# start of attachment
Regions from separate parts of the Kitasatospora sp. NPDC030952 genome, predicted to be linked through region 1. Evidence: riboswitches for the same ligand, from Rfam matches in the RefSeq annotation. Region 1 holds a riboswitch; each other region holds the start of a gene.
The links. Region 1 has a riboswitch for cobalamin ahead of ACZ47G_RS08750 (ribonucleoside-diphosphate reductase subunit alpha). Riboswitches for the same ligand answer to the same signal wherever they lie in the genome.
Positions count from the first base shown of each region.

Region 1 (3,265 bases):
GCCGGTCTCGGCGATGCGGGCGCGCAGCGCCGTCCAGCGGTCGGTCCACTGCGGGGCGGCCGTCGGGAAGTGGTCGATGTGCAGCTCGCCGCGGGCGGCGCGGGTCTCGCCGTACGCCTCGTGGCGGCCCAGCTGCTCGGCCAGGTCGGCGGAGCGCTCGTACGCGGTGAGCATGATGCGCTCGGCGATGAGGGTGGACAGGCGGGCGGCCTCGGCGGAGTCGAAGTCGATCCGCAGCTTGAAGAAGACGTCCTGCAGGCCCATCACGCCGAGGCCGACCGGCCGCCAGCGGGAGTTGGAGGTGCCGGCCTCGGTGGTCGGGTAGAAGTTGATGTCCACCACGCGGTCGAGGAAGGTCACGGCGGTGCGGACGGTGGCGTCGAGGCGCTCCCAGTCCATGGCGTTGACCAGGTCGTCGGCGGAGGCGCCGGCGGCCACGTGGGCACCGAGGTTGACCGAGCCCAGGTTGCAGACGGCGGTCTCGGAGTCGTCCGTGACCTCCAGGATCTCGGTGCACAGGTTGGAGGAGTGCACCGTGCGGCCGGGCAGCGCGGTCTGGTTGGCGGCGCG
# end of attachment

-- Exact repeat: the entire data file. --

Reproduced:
Regions from separate parts of the Kitasatospora sp. NPDC030952 genome, predicted to be linked through region 1. Evidence: riboswitches for the same ligand, from Rfam matches in the RefSeq annotation. Region 1 holds a riboswitch; each other region holds the start of a gene.
The links. Region 1 has a riboswitch for cobalamin ahead of ACZ47G_RS08750 (ribonucleoside-diphosphate reductase subunit alpha). Riboswitches for the same ligand answer to the same signal wherever they lie in the genome.
Positions count from the first base shown of each region.

Region 1 (3,265 bases):
GCCGGTCTCGGCGATGCGGGCGCGCAGCGCCGTCCAGCGGTCGGTCCACTGCGGGGCGGCCGTCGGGAAGTGGTCGATGTGCAGCTCGCCGCGGGCGGCGCGGGTCTCGCCGTACGCCTCGTGGCGGCCCAGCTGCTCGGCCAGGTCGGCGGAGCGCTCGTACGCGGTGAGCATGATGCGCTCGGCGATGAGGGTGGACAGGCGGGCGGCCTCGGCGGAGTCGAAGTCGATCCGCAGCTTGAAGAAGACGTCCTGCAGGCCCATCACGCCGAGGCCGACCGGCCGCCAGCGGGAGTTGGAGGTGCCGGCCTCGGTGGTCGGGTAGAAGTTGATGTCCACCACGCGGTCGAGGAAGGTCACGGCGGTGCGGACGGTGGCGTCGAGGCGCTCCCAGTCCATGGCGTTGACCAGGTCGTCGGCGGAGGCGCCGGCGGCCACGTGGGCACCGAGGTTGACCGAGCCCAGGTTGCAGACGGCGGTCTCGGAGTCGTCCGTGACCTCCAGGATCTCGGTGCACAGGTTGGAGGAGTGCACCGTGCGGCCGGGCAGCGCGGTCTGGTTGGCGGCGCG